Thank you for the responses. However, I still believe that there is a paradox. Let's say there is an observer in the nose of airplane A who is looking down and sees an observer in the tail of airplane B at the moment the nose of airplane A is passing the tail of airplane B. Likewise, let's say there is an observer in the tail of airplane B who is looking up and sees an observer in the nose of airplane A at the moment the nose of airplane A is passing the tail of airplane B. If you think about it for a little bit you will realize that these two moments in both frames of reference must be the same moment. If the observer in airplane A looks and sees the observer in airplane B looking back at him, it is impossible for the observer in airplane B to be anywhere else or doing anything else at that moment. Therefore, when the nose of airplane A is lined up with the tail of airplane B it must be the same moment in both frames of reference. I can therefore rightly say 'at this moment' because it is only one moment. You can see that 'at this moment' the tail of airplane A has simultaneously both passed and not passed the nose of airplane B. This is an impossibility.
In those last few sentences, you introduce new observers. Look at your original sketch: they are at the tail of airplane A, and in the nose of airplane B. This is where the problem of syncing clocks between observers and the non-simultaneity of events come into play. Effectively, you're describing the same scenario as in the first video Q-reeus posted; just with two airplanes, instead of the ground+tunnel and a train. The exact same reasoning as in that video applies here.

The video would be the same as the situation that I've described if it covered what happens when the front of the train reaches the end of the tunnel. The video doesn't cover that. At the moment the front of the train reaches the end of the tunnel the back end of the train has both passed and not passed the entrance of the tunnel simultaneously. The video doesn't cover that.

The video would be the same as the situation that I've described if it covered what happens when the front of the train reaches the end of the tunnel. The video doesn't cover that. At the moment the front of the train reaches the end of the tunnel the back end of the train has both passed and not passed the entrance of the tunnel simultaneously. The video doesn't cover that.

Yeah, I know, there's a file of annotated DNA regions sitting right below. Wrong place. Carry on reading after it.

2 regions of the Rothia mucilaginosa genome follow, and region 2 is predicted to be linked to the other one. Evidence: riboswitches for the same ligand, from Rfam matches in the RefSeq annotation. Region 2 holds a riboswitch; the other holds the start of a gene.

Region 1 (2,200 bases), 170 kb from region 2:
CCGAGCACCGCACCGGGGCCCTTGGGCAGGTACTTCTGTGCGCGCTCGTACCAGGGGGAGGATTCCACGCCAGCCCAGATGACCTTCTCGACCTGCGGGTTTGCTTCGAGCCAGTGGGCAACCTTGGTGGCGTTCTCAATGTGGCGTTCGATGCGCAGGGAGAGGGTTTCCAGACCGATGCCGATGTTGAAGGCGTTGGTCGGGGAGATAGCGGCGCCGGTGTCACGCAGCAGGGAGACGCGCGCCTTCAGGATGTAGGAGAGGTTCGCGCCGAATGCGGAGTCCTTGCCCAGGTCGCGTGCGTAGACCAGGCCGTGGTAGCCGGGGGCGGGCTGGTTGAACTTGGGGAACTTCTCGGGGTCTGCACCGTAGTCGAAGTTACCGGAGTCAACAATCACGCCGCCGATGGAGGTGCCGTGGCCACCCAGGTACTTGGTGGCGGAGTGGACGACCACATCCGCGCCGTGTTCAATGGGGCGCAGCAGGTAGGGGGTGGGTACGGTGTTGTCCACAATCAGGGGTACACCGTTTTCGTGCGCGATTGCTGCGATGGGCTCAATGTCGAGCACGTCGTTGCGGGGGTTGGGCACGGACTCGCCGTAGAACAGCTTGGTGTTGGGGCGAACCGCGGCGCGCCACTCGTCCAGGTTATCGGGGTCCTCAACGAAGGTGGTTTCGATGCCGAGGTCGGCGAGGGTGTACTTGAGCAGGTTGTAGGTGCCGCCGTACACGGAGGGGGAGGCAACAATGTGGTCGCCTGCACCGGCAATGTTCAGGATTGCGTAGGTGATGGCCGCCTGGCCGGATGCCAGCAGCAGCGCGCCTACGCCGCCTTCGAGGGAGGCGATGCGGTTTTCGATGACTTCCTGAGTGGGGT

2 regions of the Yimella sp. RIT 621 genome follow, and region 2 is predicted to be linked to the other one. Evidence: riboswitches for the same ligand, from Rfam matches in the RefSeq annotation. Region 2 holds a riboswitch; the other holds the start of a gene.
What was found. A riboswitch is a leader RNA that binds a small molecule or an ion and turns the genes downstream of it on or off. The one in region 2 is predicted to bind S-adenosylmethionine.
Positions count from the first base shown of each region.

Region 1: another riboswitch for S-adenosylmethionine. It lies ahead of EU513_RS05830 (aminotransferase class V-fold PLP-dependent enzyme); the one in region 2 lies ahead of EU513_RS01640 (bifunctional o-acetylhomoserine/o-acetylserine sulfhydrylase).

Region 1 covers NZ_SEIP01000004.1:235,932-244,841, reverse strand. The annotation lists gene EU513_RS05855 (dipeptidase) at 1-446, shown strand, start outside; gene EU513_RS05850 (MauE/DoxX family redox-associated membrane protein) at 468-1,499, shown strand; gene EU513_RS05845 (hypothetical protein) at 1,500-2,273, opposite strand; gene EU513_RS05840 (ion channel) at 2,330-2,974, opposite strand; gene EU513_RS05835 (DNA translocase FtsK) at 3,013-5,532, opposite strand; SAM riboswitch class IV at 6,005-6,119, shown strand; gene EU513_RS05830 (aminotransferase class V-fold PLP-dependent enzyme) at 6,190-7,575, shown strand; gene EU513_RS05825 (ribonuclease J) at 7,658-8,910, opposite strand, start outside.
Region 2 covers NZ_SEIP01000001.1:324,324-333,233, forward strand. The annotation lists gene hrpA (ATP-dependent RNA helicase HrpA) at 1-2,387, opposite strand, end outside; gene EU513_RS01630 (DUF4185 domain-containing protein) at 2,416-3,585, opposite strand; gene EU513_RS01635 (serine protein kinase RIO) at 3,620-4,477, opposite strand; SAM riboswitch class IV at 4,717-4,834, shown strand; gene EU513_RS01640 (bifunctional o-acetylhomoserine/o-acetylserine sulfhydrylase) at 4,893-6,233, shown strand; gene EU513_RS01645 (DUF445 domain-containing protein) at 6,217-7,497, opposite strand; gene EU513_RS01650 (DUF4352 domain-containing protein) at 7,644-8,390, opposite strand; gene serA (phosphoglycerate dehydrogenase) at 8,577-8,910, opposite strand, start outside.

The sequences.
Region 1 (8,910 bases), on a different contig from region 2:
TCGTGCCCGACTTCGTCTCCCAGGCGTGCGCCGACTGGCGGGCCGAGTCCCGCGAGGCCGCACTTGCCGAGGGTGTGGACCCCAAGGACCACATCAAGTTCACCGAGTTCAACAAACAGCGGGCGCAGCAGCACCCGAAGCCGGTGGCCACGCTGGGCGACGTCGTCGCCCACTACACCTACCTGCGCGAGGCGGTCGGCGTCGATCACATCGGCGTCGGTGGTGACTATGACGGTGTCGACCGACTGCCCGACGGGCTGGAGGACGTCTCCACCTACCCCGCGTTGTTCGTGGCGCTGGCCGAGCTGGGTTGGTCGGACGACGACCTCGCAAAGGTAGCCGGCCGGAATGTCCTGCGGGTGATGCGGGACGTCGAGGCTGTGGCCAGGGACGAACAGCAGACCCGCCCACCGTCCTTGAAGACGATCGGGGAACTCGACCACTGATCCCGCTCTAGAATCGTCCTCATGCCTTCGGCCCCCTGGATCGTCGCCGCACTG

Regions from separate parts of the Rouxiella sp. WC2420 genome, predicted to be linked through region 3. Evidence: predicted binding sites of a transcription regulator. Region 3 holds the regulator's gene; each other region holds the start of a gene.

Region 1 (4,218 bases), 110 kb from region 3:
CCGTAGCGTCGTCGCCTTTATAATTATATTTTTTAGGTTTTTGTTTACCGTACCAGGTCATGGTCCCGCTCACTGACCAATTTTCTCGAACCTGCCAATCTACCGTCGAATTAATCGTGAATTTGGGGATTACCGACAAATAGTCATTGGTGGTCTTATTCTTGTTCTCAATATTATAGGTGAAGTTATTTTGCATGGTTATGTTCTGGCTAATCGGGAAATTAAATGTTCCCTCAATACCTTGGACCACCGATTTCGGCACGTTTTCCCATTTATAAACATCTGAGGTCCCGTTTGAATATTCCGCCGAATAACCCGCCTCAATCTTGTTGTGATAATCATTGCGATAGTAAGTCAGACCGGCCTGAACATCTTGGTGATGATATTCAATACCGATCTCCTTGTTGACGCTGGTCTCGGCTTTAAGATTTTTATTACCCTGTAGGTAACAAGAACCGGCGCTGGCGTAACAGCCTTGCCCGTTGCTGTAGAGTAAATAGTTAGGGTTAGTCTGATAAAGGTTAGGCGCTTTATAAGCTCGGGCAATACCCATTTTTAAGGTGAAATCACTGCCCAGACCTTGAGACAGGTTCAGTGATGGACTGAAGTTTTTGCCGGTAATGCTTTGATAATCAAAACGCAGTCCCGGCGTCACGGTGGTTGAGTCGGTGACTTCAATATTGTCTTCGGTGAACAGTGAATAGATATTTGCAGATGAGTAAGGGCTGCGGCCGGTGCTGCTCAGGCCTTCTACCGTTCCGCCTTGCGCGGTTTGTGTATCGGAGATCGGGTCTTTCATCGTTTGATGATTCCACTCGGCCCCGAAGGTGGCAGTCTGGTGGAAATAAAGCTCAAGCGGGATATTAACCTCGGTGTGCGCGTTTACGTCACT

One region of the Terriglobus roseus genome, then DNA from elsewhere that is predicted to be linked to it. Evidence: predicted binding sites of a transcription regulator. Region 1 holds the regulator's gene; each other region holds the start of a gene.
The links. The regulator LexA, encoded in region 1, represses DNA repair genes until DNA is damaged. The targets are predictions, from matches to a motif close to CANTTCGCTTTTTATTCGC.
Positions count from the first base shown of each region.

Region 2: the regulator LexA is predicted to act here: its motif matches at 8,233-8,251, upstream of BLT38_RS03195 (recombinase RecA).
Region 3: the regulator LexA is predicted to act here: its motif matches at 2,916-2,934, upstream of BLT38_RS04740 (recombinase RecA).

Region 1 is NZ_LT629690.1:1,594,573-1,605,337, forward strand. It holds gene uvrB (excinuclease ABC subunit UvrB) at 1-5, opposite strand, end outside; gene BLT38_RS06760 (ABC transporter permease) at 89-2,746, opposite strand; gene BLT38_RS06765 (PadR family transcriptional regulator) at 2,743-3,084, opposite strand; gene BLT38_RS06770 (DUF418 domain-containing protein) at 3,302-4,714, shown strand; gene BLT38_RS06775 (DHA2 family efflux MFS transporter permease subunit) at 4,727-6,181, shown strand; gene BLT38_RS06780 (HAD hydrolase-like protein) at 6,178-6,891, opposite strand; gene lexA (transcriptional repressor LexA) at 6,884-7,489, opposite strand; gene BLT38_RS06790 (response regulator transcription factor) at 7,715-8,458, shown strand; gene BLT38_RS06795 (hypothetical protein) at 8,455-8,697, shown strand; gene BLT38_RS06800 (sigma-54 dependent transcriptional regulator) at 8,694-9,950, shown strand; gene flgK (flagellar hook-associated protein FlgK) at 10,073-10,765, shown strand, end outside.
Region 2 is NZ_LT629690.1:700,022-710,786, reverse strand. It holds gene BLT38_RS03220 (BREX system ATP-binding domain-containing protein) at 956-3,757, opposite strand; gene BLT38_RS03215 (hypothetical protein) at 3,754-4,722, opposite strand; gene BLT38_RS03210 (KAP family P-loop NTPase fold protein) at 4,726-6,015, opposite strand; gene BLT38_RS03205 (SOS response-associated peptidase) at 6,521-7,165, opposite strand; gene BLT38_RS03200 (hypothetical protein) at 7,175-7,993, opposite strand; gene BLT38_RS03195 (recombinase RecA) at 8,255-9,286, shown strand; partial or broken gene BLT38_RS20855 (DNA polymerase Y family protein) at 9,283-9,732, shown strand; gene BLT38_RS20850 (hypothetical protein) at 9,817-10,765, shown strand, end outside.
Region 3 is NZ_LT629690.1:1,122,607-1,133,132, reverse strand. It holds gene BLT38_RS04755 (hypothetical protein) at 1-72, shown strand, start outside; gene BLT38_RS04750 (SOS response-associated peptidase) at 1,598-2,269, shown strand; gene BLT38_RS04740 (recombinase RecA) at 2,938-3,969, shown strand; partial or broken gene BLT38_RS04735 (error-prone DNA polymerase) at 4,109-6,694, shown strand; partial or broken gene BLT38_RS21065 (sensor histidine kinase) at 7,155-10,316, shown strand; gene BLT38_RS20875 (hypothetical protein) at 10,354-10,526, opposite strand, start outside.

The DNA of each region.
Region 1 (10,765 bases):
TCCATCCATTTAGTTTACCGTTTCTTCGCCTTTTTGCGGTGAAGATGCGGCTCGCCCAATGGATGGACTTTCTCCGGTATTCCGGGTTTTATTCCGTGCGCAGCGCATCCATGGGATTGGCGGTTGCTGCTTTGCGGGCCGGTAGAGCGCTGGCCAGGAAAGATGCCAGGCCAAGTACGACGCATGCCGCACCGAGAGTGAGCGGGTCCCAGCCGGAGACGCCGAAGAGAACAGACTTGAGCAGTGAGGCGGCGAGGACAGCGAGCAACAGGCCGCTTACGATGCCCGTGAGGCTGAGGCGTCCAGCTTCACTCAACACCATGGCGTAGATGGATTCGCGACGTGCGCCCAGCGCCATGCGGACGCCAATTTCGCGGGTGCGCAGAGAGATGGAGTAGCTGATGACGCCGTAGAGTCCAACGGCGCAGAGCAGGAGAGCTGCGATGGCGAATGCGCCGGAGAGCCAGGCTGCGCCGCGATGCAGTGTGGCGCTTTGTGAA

From 3:47 onwards it shows clocks above the tunnel that indicate what is happening: what the two people on the train (front and back) will say happened simultaneous an observer from the ground will claim wasn't simultaneous. In other words, when you ask the question what happened at the back of the train when the front of the train reaches the end of the tunnel, whose variant of simultaneity are you using? Both cases are cover by the video, and both are right; but both will claim the others didn't check at the same time.

The situations with the back of the train between both frames of reference are simultaneous because they occur at the moment the front of the train reaches the end of the tunnel. The moment the front of the train reaches the end of the tunnel must be the same moment between both frames of reference. If we imagine airplane A as the train and airplane B as the tunnel we have an analogous situation. According to the observer on the ground the front of the train reaching the end of the tunnel is simultaneous with the back end being inside the tunnel. According to the observer on the train the front of the train reaching the end of the tunnel is not simultaneous with the back end being inside the tunnel. Both situations are considered correct and we have a paradox.

The situations with the back of the train between both frames of reference are simultaneous because they occur at the moment the front of the train reaches the end of the tunnel.
Except that, as Q-reeus and I have been trying to point out to you, it's not. Simultaneity doesn't work like that in SR. I suggest getting a good book about the subject, because my explanatory powers (clearly) aren't up to the task of explaining this extremely basic SR-fact to you.

The moment the front of the train reaches the end of the tunnel must be the same moment between both frames of reference.
True.

If we imagine airplane A as the train and airplane B as the tunnel we have an analogous situation. According to the observer on the ground the front of the train reaching the end of the tunnel is simultaneous with the back end being inside the tunnel. According to the observer on the train the front of the train reaching the end of the tunnel is not simultaneous with the back end being inside the tunnel. Both situations are considered correct and we have a paradox.
No, there is only an apparent paradox if you don't understand how simultaneity works in SR. Again, read an introductory textbook on the subject, and you'll see why this paradox isn't a real contradiction.

So, where is the back end of the train when the front end reaches the end of the tunnel?

So, where is the back end of the train when the front end reaches the end of the tunnel?
According to whose perspective? Again, there isn't a global agreement in the order of things happening at the front of the train and the back, due to the relativity of simultaneity.